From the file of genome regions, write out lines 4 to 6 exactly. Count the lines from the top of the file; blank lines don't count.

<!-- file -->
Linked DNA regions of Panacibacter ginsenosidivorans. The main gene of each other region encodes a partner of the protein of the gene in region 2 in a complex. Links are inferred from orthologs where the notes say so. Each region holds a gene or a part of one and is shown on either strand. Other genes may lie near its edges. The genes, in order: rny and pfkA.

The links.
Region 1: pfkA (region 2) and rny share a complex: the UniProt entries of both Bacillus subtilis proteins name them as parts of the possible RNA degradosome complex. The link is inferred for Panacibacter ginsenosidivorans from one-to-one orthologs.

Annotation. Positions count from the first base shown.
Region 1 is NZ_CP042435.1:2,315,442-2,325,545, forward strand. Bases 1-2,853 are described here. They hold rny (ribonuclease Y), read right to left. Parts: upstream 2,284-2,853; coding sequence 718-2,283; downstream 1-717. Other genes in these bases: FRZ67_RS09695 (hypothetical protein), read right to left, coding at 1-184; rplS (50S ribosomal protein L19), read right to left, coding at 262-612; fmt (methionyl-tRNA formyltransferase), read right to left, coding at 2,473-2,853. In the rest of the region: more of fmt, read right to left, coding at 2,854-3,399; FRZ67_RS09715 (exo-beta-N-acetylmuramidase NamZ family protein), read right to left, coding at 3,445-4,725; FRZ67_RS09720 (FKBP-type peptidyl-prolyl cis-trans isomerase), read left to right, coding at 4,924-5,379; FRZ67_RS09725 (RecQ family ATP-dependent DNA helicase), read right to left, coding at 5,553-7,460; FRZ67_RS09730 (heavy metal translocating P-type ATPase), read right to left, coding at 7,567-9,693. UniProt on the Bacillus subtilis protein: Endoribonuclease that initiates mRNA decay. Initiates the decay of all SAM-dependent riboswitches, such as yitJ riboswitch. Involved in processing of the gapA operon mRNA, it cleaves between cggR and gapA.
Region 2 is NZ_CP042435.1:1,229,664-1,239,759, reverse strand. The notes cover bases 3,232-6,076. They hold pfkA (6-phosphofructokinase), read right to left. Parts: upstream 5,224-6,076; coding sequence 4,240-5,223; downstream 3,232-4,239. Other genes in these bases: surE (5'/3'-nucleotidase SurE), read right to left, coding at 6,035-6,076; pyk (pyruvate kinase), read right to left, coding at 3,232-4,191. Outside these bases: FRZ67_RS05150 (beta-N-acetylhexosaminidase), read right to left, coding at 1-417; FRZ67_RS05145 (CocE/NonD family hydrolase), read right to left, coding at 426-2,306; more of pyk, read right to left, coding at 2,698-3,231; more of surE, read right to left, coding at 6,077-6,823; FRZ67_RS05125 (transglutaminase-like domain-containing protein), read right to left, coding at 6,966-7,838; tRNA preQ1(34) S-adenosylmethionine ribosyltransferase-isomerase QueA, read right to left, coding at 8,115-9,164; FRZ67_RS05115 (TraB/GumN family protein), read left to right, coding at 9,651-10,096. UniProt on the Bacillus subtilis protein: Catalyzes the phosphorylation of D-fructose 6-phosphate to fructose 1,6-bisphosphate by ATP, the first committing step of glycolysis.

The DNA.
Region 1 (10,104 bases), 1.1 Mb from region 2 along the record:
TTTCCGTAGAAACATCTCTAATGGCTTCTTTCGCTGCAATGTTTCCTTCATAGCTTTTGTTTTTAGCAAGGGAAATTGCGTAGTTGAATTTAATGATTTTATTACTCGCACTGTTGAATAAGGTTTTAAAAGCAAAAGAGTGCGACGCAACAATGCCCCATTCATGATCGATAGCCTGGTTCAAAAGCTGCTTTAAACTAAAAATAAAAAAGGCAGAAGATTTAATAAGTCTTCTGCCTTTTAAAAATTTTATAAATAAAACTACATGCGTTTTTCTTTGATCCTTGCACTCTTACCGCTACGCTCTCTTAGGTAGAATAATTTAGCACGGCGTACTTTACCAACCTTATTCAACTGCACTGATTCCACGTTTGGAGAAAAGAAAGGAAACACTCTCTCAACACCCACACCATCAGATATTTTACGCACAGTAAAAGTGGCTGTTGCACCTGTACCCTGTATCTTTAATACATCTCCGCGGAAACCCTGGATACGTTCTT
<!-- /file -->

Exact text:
Annotation. Positions count from the first base shown.
Region 1 is NZ_CP042435.1:2,315,442-2,325,545, forward strand. Bases 1-2,853 are described here. They hold rny (ribonuclease Y), read right to left. Parts: upstream 2,284-2,853; coding sequence 718-2,283; downstream 1-717. Other genes in these bases: FRZ67_RS09695 (hypothetical protein), read right to left, coding at 1-184; rplS (50S ribosomal protein L19), read right to left, coding at 262-612; fmt (methionyl-tRNA formyltransferase), read right to left, coding at 2,473-2,853. In the rest of the region: more of fmt, read right to left, coding at 2,854-3,399; FRZ67_RS09715 (exo-beta-N-acetylmuramidase NamZ family protein), read right to left, coding at 3,445-4,725; FRZ67_RS09720 (FKBP-type peptidyl-prolyl cis-trans isomerase), read left to right, coding at 4,924-5,379; FRZ67_RS09725 (RecQ family ATP-dependent DNA helicase), read right to left, coding at 5,553-7,460; FRZ67_RS09730 (heavy metal translocating P-type ATPase), read right to left, coding at 7,567-9,693. UniProt on the Bacillus subtilis protein: Endoribonuclease that initiates mRNA decay. Initiates the decay of all SAM-dependent riboswitches, such as yitJ riboswitch. Involved in processing of the gapA operon mRNA, it cleaves between cggR and gapA.
Region 2 is NZ_CP042435.1:1,229,664-1,239,759, reverse strand. The notes cover bases 3,232-6,076. They hold pfkA (6-phosphofructokinase), read right to left. Parts: upstream 5,224-6,076; coding sequence 4,240-5,223; downstream 3,232-4,239. Other genes in these bases: surE (5'/3'-nucleotidase SurE), read right to left, coding at 6,035-6,076; pyk (pyruvate kinase), read right to left, coding at 3,232-4,191. Outside these bases: FRZ67_RS05150 (beta-N-acetylhexosaminidase), read right to left, coding at 1-417; FRZ67_RS05145 (CocE/NonD family hydrolase), read right to left, coding at 426-2,306; more of pyk, read right to left, coding at 2,698-3,231; more of surE, read right to left, coding at 6,077-6,823; FRZ67_RS05125 (transglutaminase-like domain-containing protein), read right to left, coding at 6,966-7,838; tRNA preQ1(34) S-adenosylmethionine ribosyltransferase-isomerase QueA, read right to left, coding at 8,115-9,164; FRZ67_RS05115 (TraB/GumN family protein), read left to right, coding at 9,651-10,096. UniProt on the Bacillus subtilis protein: Catalyzes the phosphorylation of D-fructose 6-phosphate to fructose 1,6-bisphosphate by ATP, the first committing step of glycolysis.